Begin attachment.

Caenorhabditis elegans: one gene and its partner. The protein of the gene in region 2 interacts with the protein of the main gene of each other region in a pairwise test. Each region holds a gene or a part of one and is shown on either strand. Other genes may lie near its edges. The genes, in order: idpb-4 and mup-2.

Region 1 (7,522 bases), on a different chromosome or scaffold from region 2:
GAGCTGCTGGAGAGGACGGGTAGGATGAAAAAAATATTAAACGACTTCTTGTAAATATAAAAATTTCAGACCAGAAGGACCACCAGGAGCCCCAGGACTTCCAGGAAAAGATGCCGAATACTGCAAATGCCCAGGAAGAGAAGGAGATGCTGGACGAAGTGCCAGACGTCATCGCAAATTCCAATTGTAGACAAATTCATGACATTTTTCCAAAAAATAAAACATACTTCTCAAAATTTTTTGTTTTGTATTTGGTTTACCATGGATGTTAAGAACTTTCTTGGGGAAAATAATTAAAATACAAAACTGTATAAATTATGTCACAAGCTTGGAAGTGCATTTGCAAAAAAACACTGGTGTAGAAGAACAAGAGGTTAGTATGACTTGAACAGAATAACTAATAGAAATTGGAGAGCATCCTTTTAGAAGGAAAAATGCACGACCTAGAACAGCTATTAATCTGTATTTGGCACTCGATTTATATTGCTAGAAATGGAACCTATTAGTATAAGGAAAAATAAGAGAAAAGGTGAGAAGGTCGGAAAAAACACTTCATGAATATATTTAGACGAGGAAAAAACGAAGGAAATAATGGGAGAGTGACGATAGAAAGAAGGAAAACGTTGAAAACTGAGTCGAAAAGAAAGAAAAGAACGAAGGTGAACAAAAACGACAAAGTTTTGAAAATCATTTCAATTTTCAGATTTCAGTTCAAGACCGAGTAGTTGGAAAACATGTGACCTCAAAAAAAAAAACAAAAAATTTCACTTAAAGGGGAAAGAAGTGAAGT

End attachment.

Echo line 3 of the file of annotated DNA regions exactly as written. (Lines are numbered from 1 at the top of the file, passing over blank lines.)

GAGCTGCTGGAGAGGACGGGTAGGATGAAAAAAATATTAAACGACTTCTTGTAAATATAAAAATTTCAGACCAGAAGGACCACCAGGAGCCCCAGGACTTCCAGGAAAAGATGCCGAATACTGCAAATGCCCAGGAAGAGAAGGAGATGCTGGACGAAGTGCCAGACGTCATCGCAAATTCCAATTGTAGACAAATTCATGACATTTTTCCAAAAAATAAAACATACTTCTCAAAATTTTTTGTTTTGTATTTGGTTTACCATGGATGTTAAGAACTTTCTTGGGGAAAATAATTAAAATACAAAACTGTATAAATTATGTCACAAGCTTGGAAGTGCATTTGCAAAAAAACACTGGTGTAGAAGAACAAGAGGTTAGTATGACTTGAACAGAATAACTAATAGAAATTGGAGAGCATCCTTTTAGAAGGAAAAATGCACGACCTAGAACAGCTATTAATCTGTATTTGGCACTCGATTTATATTGCTAGAAATGGAACCTATTAGTATAAGGAAAAATAAGAGAAAAGGTGAGAAGGTCGGAAAAAACACTTCATGAATATATTTAGACGAGGAAAAAACGAAGGAAATAATGGGAGAGTGACGATAGAAAGAAGGAAAACGTTGAAAACTGAGTCGAAAAGAAAGAAAAGAACGAAGGTGAACAAAAACGACAAAGTTTTGAAAATCATTTCAATTTTCAGATTTCAGTTCAAGACCGAGTAGTTGGAAAACATGTGACCTCAAAAAAAAAAACAAAAAATTTCACTTAAAGGGGAAAGAAGTGAAGT